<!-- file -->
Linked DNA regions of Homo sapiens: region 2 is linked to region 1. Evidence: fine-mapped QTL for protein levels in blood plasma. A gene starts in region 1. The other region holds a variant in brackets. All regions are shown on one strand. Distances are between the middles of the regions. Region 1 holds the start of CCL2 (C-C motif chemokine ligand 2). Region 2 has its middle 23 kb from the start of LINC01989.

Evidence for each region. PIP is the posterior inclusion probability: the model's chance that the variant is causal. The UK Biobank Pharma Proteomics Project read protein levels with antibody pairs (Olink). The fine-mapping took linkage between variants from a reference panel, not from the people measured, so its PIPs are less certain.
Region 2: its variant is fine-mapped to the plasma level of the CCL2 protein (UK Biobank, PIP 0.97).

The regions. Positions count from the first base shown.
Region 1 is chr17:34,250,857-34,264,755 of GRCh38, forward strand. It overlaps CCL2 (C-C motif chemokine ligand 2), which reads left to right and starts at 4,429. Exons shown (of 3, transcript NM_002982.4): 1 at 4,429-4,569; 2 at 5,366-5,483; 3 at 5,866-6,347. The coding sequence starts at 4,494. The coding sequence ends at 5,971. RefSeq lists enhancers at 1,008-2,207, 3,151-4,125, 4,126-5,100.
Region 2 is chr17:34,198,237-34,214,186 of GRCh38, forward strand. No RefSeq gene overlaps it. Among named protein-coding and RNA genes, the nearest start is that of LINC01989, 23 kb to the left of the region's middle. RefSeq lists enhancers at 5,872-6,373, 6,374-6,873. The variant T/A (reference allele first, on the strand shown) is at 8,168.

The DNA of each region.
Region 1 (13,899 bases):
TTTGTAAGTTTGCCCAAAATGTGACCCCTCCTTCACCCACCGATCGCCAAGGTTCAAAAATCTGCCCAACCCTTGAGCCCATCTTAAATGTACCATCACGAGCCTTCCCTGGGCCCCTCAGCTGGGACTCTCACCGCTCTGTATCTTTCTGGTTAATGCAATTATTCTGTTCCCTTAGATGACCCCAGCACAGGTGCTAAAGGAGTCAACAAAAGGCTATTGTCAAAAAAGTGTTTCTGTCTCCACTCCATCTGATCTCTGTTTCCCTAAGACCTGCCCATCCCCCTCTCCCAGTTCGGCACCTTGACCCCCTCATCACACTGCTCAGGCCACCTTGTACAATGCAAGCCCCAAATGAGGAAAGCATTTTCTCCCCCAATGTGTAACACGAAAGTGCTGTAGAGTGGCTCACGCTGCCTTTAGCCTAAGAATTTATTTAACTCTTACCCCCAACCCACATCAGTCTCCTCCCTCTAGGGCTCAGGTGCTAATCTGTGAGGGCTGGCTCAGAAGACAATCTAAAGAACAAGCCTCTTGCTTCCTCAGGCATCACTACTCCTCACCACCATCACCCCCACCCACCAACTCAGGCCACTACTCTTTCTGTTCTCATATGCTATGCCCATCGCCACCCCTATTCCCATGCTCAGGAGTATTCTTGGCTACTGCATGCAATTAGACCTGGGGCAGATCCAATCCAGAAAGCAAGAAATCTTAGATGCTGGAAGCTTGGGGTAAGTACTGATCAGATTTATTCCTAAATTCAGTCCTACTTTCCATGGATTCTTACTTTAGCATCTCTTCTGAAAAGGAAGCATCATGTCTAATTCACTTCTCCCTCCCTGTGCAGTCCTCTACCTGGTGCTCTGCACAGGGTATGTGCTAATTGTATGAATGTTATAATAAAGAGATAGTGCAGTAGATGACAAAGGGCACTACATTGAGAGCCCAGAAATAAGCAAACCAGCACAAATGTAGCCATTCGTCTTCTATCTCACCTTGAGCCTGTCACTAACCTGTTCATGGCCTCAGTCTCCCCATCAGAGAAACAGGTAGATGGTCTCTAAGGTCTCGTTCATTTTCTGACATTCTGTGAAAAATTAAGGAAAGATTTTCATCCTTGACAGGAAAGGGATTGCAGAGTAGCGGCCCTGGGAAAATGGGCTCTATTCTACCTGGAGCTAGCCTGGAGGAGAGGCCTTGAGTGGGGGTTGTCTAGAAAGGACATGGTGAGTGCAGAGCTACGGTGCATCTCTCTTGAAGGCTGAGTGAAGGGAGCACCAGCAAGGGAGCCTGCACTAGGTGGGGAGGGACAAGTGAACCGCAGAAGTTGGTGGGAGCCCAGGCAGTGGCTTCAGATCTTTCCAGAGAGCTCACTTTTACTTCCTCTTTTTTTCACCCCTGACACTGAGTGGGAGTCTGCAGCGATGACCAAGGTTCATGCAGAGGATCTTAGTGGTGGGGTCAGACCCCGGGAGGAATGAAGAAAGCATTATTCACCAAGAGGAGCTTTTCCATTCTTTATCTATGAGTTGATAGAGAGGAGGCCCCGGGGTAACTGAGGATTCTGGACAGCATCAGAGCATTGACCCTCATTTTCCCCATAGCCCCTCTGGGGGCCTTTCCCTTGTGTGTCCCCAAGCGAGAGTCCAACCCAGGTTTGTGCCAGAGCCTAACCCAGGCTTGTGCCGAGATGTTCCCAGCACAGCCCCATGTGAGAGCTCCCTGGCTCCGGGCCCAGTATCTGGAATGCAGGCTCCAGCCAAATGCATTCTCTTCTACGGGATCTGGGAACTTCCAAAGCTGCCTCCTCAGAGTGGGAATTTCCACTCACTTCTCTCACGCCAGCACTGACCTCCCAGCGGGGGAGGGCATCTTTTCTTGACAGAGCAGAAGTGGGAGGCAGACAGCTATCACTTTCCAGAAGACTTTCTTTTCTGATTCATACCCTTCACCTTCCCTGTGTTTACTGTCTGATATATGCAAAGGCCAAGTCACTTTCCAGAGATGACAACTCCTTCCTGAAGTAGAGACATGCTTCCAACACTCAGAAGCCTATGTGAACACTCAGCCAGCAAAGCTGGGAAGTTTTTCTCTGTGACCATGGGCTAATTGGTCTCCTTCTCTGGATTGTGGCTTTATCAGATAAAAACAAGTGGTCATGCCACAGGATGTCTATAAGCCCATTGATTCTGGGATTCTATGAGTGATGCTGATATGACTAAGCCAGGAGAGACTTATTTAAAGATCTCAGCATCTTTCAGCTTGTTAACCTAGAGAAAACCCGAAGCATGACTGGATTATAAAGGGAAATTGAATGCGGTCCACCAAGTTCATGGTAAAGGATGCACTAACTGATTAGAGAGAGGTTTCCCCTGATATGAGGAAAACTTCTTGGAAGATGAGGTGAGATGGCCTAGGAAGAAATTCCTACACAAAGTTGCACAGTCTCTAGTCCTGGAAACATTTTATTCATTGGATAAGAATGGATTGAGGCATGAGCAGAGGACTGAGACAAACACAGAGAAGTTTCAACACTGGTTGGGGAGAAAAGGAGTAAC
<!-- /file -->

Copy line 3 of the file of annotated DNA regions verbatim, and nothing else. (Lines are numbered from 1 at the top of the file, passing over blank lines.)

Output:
Region 2: its variant is fine-mapped to the plasma level of the CCL2 protein (UK Biobank, PIP 0.97).